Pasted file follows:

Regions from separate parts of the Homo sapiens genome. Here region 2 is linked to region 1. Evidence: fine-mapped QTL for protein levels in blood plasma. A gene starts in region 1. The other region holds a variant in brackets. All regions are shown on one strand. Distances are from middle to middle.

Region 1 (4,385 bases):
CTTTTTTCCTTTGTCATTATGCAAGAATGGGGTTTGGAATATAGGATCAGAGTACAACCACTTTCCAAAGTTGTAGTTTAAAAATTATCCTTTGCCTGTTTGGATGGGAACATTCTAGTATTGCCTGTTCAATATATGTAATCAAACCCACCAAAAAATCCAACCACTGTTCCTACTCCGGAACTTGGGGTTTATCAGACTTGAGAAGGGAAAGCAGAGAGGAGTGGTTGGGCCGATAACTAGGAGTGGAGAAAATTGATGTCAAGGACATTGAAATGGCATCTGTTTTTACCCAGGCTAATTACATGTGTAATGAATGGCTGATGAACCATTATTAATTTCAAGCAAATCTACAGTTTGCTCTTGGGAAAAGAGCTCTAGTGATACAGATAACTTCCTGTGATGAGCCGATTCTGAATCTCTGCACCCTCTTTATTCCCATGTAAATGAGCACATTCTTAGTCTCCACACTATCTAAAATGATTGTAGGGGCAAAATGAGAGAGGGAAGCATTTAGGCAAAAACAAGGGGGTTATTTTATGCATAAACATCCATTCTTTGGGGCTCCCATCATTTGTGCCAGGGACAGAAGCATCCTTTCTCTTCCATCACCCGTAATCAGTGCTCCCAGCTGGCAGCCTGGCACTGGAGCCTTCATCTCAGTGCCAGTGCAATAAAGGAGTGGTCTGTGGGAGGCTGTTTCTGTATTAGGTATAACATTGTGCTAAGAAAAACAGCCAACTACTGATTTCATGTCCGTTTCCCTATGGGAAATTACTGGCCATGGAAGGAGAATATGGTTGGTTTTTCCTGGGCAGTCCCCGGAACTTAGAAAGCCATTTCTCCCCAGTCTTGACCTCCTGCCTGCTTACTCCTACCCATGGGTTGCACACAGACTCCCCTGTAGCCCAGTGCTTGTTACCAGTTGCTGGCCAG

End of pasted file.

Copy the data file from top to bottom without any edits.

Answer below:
Regions from separate parts of the Homo sapiens genome. Here region 2 is linked to region 1. Evidence: fine-mapped QTL for protein levels in blood plasma. A gene starts in region 1. The other region holds a variant in brackets. All regions are shown on one strand. Distances are from middle to middle.

Region 1 (4,385 bases):
CTTTTTTCCTTTGTCATTATGCAAGAATGGGGTTTGGAATATAGGATCAGAGTACAACCACTTTCCAAAGTTGTAGTTTAAAAATTATCCTTTGCCTGTTTGGATGGGAACATTCTAGTATTGCCTGTTCAATATATGTAATCAAACCCACCAAAAAATCCAACCACTGTTCCTACTCCGGAACTTGGGGTTTATCAGACTTGAGAAGGGAAAGCAGAGAGGAGTGGTTGGGCCGATAACTAGGAGTGGAGAAAATTGATGTCAAGGACATTGAAATGGCATCTGTTTTTACCCAGGCTAATTACATGTGTAATGAATGGCTGATGAACCATTATTAATTTCAAGCAAATCTACAGTTTGCTCTTGGGAAAAGAGCTCTAGTGATACAGATAACTTCCTGTGATGAGCCGATTCTGAATCTCTGCACCCTCTTTATTCCCATGTAAATGAGCACATTCTTAGTCTCCACACTATCTAAAATGATTGTAGGGGCAAAATGAGAGAGGGAAGCATTTAGGCAAAAACAAGGGGGTTATTTTATGCATAAACATCCATTCTTTGGGGCTCCCATCATTTGTGCCAGGGACAGAAGCATCCTTTCTCTTCCATCACCCGTAATCAGTGCTCCCAGCTGGCAGCCTGGCACTGGAGCCTTCATCTCAGTGCCAGTGCAATAAAGGAGTGGTCTGTGGGAGGCTGTTTCTGTATTAGGTATAACATTGTGCTAAGAAAAACAGCCAACTACTGATTTCATGTCCGTTTCCCTATGGGAAATTACTGGCCATGGAAGGAGAATATGGTTGGTTTTTCCTGGGCAGTCCCCGGAACTTAGAAAGCCATTTCTCCCCAGTCTTGACCTCCTGCCTGCTTACTCCTACCCATGGGTTGCACACAGACTCCCCTGTAGCCCAGTGCTTGTTACCAGTTGCTGGCCAG